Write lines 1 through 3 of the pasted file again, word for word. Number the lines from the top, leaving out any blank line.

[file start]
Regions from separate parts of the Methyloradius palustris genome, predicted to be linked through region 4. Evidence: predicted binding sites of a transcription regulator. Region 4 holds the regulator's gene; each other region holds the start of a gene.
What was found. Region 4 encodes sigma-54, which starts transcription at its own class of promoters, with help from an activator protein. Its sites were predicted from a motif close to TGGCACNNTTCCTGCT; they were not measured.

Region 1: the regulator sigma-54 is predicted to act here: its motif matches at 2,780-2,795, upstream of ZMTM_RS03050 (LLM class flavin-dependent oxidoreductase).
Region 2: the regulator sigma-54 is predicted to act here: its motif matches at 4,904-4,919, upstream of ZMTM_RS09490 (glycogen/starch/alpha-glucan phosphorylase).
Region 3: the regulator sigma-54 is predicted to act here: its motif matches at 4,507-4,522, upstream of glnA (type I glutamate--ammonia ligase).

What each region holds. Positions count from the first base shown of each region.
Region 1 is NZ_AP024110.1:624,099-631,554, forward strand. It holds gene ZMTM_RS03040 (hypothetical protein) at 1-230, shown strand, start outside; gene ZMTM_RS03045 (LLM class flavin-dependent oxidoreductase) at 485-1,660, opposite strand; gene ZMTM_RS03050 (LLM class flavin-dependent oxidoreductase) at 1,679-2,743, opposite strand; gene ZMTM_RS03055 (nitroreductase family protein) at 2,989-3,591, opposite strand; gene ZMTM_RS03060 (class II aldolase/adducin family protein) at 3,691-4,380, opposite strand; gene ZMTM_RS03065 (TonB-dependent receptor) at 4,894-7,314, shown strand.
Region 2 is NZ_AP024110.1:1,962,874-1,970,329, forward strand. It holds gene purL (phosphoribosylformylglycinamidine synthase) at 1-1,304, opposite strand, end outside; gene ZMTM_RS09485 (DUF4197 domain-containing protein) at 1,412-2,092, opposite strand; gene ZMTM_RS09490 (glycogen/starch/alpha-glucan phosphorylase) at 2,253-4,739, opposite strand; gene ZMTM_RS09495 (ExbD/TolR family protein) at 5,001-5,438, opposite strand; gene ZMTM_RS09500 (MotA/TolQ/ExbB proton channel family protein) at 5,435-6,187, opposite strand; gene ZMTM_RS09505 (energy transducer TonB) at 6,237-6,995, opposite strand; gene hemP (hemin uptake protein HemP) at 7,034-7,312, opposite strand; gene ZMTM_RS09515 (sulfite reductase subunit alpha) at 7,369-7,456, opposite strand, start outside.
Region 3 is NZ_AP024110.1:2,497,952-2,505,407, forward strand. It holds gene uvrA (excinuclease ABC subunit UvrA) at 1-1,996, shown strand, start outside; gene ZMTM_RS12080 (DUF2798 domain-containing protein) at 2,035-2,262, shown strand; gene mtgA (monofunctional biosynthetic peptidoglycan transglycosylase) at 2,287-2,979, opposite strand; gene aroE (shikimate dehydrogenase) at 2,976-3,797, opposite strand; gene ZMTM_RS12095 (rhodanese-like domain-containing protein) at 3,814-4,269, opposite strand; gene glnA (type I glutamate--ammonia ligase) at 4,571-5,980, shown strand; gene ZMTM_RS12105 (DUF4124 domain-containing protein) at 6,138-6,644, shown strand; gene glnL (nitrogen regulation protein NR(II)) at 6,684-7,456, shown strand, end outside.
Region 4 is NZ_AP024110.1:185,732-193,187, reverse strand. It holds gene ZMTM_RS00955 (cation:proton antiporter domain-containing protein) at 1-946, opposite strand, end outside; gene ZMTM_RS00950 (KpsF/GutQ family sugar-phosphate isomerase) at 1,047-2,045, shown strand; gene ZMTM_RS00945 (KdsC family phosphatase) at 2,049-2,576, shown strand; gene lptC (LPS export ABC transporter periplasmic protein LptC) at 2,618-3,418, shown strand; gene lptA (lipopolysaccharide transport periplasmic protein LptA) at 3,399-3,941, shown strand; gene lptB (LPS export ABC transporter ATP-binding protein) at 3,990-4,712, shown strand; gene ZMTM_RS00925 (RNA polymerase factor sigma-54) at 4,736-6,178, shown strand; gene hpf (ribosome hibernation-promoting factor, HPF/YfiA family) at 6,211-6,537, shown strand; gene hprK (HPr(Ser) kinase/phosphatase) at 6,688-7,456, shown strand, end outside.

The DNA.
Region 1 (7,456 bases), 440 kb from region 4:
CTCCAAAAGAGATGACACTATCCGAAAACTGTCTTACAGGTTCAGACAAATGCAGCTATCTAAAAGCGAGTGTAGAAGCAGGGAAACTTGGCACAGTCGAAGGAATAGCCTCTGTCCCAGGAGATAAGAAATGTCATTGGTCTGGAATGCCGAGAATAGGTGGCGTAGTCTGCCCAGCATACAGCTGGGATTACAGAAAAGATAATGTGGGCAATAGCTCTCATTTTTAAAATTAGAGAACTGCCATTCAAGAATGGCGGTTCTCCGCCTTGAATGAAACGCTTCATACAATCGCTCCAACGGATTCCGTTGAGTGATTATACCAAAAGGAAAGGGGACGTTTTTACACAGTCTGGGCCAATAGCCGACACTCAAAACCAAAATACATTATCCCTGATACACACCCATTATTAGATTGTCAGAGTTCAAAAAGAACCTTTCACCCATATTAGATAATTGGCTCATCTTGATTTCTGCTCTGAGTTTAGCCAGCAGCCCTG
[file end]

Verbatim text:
Regions from separate parts of the Methyloradius palustris genome, predicted to be linked through region 4. Evidence: predicted binding sites of a transcription regulator. Region 4 holds the regulator's gene; each other region holds the start of a gene.
What was found. Region 4 encodes sigma-54, which starts transcription at its own class of promoters, with help from an activator protein. Its sites were predicted from a motif close to TGGCACNNTTCCTGCT; they were not measured.

Region 1: the regulator sigma-54 is predicted to act here: its motif matches at 2,780-2,795, upstream of ZMTM_RS03050 (LLM class flavin-dependent oxidoreductase).